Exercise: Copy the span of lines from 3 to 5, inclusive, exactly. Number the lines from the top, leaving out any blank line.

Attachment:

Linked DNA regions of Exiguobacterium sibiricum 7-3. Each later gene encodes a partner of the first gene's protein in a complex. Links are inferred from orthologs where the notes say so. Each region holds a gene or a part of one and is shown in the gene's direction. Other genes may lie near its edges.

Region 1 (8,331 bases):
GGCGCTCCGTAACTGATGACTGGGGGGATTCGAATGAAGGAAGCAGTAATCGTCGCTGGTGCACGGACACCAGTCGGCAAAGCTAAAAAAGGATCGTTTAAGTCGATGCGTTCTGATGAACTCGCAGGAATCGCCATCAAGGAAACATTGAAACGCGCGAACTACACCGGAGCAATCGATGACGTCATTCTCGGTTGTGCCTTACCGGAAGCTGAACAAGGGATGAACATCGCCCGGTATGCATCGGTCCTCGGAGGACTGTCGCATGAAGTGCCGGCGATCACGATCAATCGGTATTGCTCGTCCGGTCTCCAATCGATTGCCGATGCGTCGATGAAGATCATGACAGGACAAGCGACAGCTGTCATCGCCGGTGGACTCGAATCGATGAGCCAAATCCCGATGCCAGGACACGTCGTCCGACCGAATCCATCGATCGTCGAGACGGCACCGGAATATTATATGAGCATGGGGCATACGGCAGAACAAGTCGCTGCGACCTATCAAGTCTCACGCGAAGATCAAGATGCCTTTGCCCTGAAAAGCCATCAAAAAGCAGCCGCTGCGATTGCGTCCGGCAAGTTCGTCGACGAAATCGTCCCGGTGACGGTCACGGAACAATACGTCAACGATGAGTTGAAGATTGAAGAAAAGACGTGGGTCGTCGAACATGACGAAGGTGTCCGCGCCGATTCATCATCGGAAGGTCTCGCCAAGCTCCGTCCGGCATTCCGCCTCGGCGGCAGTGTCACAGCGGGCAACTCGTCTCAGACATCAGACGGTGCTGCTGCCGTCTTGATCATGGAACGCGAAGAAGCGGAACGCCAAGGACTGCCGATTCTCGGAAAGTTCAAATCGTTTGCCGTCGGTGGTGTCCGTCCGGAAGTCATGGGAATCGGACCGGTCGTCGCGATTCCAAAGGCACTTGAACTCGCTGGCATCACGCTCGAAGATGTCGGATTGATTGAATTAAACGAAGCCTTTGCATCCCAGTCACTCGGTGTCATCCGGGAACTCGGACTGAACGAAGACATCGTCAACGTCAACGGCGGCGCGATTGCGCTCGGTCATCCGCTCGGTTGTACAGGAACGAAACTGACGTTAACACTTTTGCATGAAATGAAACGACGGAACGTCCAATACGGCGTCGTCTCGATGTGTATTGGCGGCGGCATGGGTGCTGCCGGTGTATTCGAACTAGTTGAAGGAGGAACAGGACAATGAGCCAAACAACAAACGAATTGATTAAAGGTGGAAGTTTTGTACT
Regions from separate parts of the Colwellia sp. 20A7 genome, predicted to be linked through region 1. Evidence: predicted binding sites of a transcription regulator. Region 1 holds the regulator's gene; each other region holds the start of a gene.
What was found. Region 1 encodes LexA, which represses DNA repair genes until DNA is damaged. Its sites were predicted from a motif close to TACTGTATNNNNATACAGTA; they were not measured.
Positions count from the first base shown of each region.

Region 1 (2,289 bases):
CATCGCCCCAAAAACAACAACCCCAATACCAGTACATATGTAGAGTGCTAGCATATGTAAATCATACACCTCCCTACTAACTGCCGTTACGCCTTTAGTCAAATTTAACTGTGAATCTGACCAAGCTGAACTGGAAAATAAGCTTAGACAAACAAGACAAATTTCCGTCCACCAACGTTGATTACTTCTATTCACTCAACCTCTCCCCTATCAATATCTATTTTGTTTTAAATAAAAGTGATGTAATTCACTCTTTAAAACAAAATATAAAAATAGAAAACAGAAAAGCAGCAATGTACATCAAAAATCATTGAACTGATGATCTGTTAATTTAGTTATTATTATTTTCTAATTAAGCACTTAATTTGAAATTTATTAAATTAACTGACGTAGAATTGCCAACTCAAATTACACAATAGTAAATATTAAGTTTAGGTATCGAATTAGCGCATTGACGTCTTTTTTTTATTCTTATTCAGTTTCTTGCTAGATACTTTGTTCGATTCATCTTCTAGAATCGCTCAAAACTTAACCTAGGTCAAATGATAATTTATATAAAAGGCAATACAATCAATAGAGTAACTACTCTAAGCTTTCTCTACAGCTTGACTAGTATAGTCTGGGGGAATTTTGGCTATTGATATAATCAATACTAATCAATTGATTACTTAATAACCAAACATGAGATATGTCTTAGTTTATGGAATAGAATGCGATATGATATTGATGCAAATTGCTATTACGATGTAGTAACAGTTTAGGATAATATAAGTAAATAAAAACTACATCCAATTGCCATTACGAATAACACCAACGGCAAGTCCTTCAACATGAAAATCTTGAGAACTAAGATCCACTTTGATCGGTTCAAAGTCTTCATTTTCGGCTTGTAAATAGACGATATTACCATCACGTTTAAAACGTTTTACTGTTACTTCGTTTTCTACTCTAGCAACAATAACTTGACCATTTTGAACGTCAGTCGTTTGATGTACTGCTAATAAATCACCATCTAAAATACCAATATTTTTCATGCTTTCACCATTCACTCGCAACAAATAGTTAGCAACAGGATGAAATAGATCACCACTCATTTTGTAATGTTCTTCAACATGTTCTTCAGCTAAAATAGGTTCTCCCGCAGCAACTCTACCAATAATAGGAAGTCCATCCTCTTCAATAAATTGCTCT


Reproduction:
GGCGCTCCGTAACTGATGACTGGGGGGATTCGAATGAAGGAAGCAGTAATCGTCGCTGGTGCACGGACACCAGTCGGCAAAGCTAAAAAAGGATCGTTTAAGTCGATGCGTTCTGATGAACTCGCAGGAATCGCCATCAAGGAAACATTGAAACGCGCGAACTACACCGGAGCAATCGATGACGTCATTCTCGGTTGTGCCTTACCGGAAGCTGAACAAGGGATGAACATCGCCCGGTATGCATCGGTCCTCGGAGGACTGTCGCATGAAGTGCCGGCGATCACGATCAATCGGTATTGCTCGTCCGGTCTCCAATCGATTGCCGATGCGTCGATGAAGATCATGACAGGACAAGCGACAGCTGTCATCGCCGGTGGACTCGAATCGATGAGCCAAATCCCGATGCCAGGACACGTCGTCCGACCGAATCCATCGATCGTCGAGACGGCACCGGAATATTATATGAGCATGGGGCATACGGCAGAACAAGTCGCTGCGACCTATCAAGTCTCACGCGAAGATCAAGATGCCTTTGCCCTGAAAAGCCATCAAAAAGCAGCCGCTGCGATTGCGTCCGGCAAGTTCGTCGACGAAATCGTCCCGGTGACGGTCACGGAACAATACGTCAACGATGAGTTGAAGATTGAAGAAAAGACGTGGGTCGTCGAACATGACGAAGGTGTCCGCGCCGATTCATCATCGGAAGGTCTCGCCAAGCTCCGTCCGGCATTCCGCCTCGGCGGCAGTGTCACAGCGGGCAACTCGTCTCAGACATCAGACGGTGCTGCTGCCGTCTTGATCATGGAACGCGAAGAAGCGGAACGCCAAGGACTGCCGATTCTCGGAAAGTTCAAATCGTTTGCCGTCGGTGGTGTCCGTCCGGAAGTCATGGGAATCGGACCGGTCGTCGCGATTCCAAAGGCACTTGAACTCGCTGGCATCACGCTCGAAGATGTCGGATTGATTGAATTAAACGAAGCCTTTGCATCCCAGTCACTCGGTGTCATCCGGGAACTCGGACTGAACGAAGACATCGTCAACGTCAACGGCGGCGCGATTGCGCTCGGTCATCCGCTCGGTTGTACAGGAACGAAACTGACGTTAACACTTTTGCATGAAATGAAACGACGGAACGTCCAATACGGCGTCGTCTCGATGTGTATTGGCGGCGGCATGGGTGCTGCCGGTGTATTCGAACTAGTTGAAGGAGGAACAGGACAATGAGCCAAACAACAAACGAATTGATTAAAGGTGGAAGTTTTGTACT
Regions from separate parts of the Colwellia sp. 20A7 genome, predicted to be linked through region 1. Evidence: predicted binding sites of a transcription regulator. Region 1 holds the regulator's gene; each other region holds the start of a gene.
What was found. Region 1 encodes LexA, which represses DNA repair genes until DNA is damaged. Its sites were predicted from a motif close to TACTGTATNNNNATACAGTA; they were not measured.